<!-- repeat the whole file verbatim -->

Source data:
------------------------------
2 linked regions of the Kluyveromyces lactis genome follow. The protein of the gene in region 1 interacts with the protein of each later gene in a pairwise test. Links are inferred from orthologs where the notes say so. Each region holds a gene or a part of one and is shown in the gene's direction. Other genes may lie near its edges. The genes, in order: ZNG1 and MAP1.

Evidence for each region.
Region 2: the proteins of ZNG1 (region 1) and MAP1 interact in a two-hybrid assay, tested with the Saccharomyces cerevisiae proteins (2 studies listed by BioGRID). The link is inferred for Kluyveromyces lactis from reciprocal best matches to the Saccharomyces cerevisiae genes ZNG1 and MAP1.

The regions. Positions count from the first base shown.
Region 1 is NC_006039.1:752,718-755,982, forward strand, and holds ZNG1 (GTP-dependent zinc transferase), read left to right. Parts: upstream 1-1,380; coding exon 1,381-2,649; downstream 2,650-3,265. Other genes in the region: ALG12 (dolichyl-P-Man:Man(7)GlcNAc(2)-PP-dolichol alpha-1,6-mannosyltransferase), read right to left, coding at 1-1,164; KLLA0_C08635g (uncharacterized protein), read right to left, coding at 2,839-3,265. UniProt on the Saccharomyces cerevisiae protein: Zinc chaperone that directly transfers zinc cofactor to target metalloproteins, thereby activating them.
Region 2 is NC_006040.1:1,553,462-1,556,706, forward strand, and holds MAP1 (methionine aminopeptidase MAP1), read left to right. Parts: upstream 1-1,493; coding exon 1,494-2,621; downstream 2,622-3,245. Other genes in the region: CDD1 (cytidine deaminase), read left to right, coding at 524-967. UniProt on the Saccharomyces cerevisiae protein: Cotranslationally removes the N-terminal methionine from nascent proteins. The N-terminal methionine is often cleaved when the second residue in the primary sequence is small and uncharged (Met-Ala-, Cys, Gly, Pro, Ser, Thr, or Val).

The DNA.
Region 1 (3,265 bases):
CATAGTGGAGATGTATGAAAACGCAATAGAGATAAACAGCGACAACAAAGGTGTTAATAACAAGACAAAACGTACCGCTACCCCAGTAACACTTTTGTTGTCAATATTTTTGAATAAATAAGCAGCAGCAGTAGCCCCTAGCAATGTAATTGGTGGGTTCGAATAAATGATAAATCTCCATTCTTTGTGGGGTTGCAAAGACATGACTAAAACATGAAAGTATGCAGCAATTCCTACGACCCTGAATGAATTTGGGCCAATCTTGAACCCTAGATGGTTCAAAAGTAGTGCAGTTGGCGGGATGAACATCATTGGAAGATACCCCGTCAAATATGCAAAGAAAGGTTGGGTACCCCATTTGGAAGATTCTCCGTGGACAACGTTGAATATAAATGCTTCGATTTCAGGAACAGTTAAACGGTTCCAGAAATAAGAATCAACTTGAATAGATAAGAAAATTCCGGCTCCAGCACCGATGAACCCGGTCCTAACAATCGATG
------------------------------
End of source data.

2 linked regions of the Kluyveromyces lactis genome follow. The protein of the gene in region 1 interacts with the protein of each later gene in a pairwise test. Links are inferred from orthologs where the notes say so. Each region holds a gene or a part of one and is shown in the gene's direction. Other genes may lie near its edges. The genes, in order: ZNG1 and MAP1.

Evidence for each region.
Region 2: the proteins of ZNG1 (region 1) and MAP1 interact in a two-hybrid assay, tested with the Saccharomyces cerevisiae proteins (2 studies listed by BioGRID). The link is inferred for Kluyveromyces lactis from reciprocal best matches to the Saccharomyces cerevisiae genes ZNG1 and MAP1.

The regions. Positions count from the first base shown.
Region 1 is NC_006039.1:752,718-755,982, forward strand, and holds ZNG1 (GTP-dependent zinc transferase), read left to right. Parts: upstream 1-1,380; coding exon 1,381-2,649; downstream 2,650-3,265. Other genes in the region: ALG12 (dolichyl-P-Man:Man(7)GlcNAc(2)-PP-dolichol alpha-1,6-mannosyltransferase), read right to left, coding at 1-1,164; KLLA0_C08635g (uncharacterized protein), read right to left, coding at 2,839-3,265. UniProt on the Saccharomyces cerevisiae protein: Zinc chaperone that directly transfers zinc cofactor to target metalloproteins, thereby activating them.
Region 2 is NC_006040.1:1,553,462-1,556,706, forward strand, and holds MAP1 (methionine aminopeptidase MAP1), read left to right. Parts: upstream 1-1,493; coding exon 1,494-2,621; downstream 2,622-3,245. Other genes in the region: CDD1 (cytidine deaminase), read left to right, coding at 524-967. UniProt on the Saccharomyces cerevisiae protein: Cotranslationally removes the N-terminal methionine from nascent proteins. The N-terminal methionine is often cleaved when the second residue in the primary sequence is small and uncharged (Met-Ala-, Cys, Gly, Pro, Ser, Thr, or Val).

The DNA.
Region 1 (3,265 bases):
CATAGTGGAGATGTATGAAAACGCAATAGAGATAAACAGCGACAACAAAGGTGTTAATAACAAGACAAAACGTACCGCTACCCCAGTAACACTTTTGTTGTCAATATTTTTGAATAAATAAGCAGCAGCAGTAGCCCCTAGCAATGTAATTGGTGGGTTCGAATAAATGATAAATCTCCATTCTTTGTGGGGTTGCAAAGACATGACTAAAACATGAAAGTATGCAGCAATTCCTACGACCCTGAATGAATTTGGGCCAATCTTGAACCCTAGATGGTTCAAAAGTAGTGCAGTTGGCGGGATGAACATCATTGGAAGATACCCCGTCAAATATGCAAAGAAAGGTTGGGTACCCCATTTGGAAGATTCTCCGTGGACAACGTTGAATATAAATGCTTCGATTTCAGGAACAGTTAAACGGTTCCAGAAATAAGAATCAACTTGAATAGATAAGAAAATTCCGGCTCCAGCACCGATGAACCCGGTCCTAACAATCGATG